Checking motor possitions

Hello, I'm starting the desing of a sumo robot to play on 2007 contests. I've been reading for several weeks on internet and looks
like people doesn't ofter use absolute encoders to check movement of motors. So I have some questions as I feel like absolute enconders are a must.
For example, I will have servos to control the direction of the wheels. How can I check the position of the wheels without absolute encoders? When I give a turn order from the controller how can I know that the order has been executed and the motor finished turning? I expect to not move until the direction is set.
The presency sensor will be fit on a rotating circle on the top of the robot. Now again I don't know how to check the end of the order gived to the motor. How do you manage this problems? As far as I read I don't find a solution without absolute encoders.
P.D: I think on absolute encoders rather than incremental ones to avoid loosing pulses in case of fast turnings like the ones present in a collision or things like that. Is much easier to put incremetal rather than absolute encoders?
Thanks for your help
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Others will correct me if I'm wrong. But there are a few ways to verify motor position after a command. The most visible and perhaps easiest is using a led-optical sensor on a rotary disk connected to the motor shaft that will count the number of revolutions and give you feedback that way. But you will have to have in your software a means of 'knowing' what each pulse means as to location in inches, meters, angles, whatever. You then use this information to replay the motion of the robot. First you manually, through a pendant or other, move to the desired location, the encoder tells you when this happens, then you replay later.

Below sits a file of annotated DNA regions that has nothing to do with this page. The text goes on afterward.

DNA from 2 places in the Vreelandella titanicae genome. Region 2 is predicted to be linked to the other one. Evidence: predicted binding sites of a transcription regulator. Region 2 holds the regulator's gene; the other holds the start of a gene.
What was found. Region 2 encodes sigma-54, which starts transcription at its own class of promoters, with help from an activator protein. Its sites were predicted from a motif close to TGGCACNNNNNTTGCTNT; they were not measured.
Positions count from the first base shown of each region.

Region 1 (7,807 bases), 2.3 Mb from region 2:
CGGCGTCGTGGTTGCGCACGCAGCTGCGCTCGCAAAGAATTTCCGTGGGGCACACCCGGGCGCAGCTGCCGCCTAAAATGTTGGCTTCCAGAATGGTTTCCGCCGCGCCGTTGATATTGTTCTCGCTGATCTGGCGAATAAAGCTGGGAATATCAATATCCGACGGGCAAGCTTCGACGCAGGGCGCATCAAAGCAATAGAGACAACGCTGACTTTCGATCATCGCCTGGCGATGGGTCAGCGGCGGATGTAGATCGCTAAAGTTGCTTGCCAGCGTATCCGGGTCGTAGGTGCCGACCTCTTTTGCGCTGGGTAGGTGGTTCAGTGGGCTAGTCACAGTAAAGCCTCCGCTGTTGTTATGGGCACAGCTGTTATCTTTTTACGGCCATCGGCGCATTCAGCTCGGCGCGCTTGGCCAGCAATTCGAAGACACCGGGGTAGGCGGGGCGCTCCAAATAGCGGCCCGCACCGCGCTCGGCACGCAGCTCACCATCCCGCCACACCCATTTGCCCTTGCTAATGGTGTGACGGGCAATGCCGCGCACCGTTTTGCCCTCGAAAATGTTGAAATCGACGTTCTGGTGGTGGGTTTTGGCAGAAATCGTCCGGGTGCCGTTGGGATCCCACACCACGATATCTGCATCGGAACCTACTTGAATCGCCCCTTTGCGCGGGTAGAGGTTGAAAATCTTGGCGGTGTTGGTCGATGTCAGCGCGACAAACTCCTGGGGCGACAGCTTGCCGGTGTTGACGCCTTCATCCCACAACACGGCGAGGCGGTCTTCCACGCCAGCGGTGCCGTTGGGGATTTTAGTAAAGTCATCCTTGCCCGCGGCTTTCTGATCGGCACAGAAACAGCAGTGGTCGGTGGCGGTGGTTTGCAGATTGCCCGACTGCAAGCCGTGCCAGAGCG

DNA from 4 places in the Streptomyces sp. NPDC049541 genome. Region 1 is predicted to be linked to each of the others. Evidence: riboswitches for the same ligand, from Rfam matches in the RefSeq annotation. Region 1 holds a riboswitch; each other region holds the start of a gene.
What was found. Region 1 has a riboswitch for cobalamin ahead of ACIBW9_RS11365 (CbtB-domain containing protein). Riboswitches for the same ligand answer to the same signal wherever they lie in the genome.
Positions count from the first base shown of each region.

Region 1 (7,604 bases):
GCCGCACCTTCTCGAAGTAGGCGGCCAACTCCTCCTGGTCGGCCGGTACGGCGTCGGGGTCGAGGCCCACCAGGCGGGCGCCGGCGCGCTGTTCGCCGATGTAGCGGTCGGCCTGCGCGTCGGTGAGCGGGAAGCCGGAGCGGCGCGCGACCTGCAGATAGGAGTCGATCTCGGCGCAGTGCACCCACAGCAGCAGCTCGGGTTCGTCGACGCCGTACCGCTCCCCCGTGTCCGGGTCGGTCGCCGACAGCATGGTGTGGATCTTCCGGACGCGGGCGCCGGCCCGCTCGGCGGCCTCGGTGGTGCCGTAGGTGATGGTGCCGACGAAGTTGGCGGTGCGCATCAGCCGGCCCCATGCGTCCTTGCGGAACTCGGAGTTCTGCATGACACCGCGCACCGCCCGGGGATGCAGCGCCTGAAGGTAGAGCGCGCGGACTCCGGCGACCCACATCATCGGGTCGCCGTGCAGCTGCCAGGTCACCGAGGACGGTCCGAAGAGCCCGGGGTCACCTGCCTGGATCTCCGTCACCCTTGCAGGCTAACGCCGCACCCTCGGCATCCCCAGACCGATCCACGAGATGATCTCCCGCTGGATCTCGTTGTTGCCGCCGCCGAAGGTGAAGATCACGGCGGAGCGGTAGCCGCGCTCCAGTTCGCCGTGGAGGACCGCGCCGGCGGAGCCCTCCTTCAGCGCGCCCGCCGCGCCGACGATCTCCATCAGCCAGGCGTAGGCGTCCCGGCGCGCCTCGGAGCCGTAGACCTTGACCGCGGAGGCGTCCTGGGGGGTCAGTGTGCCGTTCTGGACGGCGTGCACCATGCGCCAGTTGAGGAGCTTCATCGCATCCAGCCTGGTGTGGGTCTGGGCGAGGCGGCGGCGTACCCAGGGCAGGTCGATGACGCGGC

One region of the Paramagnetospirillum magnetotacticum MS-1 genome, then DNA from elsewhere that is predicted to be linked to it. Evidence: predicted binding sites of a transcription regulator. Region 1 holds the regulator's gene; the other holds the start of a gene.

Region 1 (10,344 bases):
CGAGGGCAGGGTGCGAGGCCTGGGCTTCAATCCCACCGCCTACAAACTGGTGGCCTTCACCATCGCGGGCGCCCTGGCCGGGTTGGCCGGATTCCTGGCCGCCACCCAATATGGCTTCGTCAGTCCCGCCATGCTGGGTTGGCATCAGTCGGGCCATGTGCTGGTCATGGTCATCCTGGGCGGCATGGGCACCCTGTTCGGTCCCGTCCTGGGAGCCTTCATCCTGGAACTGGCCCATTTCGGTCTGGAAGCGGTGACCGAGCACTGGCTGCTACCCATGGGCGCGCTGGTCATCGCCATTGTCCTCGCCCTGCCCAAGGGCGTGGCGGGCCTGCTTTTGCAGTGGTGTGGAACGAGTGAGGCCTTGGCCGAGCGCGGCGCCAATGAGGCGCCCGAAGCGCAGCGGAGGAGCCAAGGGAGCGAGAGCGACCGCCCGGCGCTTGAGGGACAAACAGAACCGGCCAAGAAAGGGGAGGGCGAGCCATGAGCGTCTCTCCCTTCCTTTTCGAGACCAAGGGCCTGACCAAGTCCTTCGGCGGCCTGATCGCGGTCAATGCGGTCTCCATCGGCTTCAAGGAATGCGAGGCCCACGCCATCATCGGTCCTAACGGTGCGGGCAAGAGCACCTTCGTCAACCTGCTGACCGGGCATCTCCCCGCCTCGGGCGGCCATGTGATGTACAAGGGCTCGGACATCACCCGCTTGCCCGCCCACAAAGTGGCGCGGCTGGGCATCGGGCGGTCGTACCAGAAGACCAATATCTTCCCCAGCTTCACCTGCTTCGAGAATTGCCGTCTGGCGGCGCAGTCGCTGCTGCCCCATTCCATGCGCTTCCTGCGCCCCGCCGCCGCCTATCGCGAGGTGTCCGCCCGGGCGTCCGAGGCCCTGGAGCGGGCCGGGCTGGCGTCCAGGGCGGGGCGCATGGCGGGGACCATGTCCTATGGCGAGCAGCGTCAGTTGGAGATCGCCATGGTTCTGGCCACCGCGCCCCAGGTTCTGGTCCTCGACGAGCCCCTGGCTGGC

The other popular method to know where the motor position is, is to use a stepper motor designed so it will be poweful enough to overcome any resistance to the robot arm or manipulator. If it skips a step, then the position will not be as originally desired. Say you joy-stick or pendant control the motor to go to point x1y1z2 and enter that polar or axial coordinate into memory. Then when you 'play back' and the stepper encounters a roadblock making the pulse a negative move, then you are lost. So a stepper motor can do wonders when not affected by physical barriers.
Then there is the typical RC servo system which will simply push and push and push to where you think the end effector should be until it gets there and this by a simple resistor at the joint telling the whole system that the ship has arrived and it can stop pushing. But that requires the intelligence in the driver, the one thousand hertz and the rest of RC servo magic.
Wayne... wearing a dunce hat today because I really don't know what I'm talking about. But regurgitating what I may have been 'learning' over the last twenty years in robotics. I think I'll go have another Dos Equis.
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That's just a relative encoder. I'm just evaluating if it will work. I'm only concerned about loosing pulses. If I can be sure to not loose any data they would be a good replacement of the absolute encoders.

In sumo there will be a lot of barriers I think ... :) So this won't work.

As far as I know this will work only to fixed possitions and I need to have feedback in any situation. What I need is a system that works like:
Controller -> Move motor 20 Controller <- Position reached Controller -> Move ... ...

Dos Equis is good but I like more Desperado :D:D:D
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SoMoS wrote:

Some robots don't need to know if the wheel is moving or not. For example, if you have a simple line following robot, the robot only needs to know if it should steer more to the left or to the right. In other words, if the sensor shows that the line is to the left side, the left side motor should be told to turn faster.
Of course, if the left wheel is up in the air, and just spinning because the middle of the robot got stuck on something, the robot can't detect that. It will just keep telling the left wheel to go faster (or the right wheel to go slower). It will sit there spinning its wheels.
A sumo robot can use the same simple method... it may have only two sensors to detect another sumo. If it detects one on the left, it steers more to the left... if it overshoots and now the opponent is on the right, then it steers more to the right. Actual wheel position is not necessary.
If you do have an encoder, then you can detect when the wheel is not moving as it was instructed. That could be useful information because then you know that you have bumped up against something. If that something moves slowly, then you know you are making progress. But, if you detect that you are moving backwards, even though you have given the command to go forward, then you know you are being pushed backwards and perhaps should try to excape by turning backwards and to the side.
Joe Dunfee
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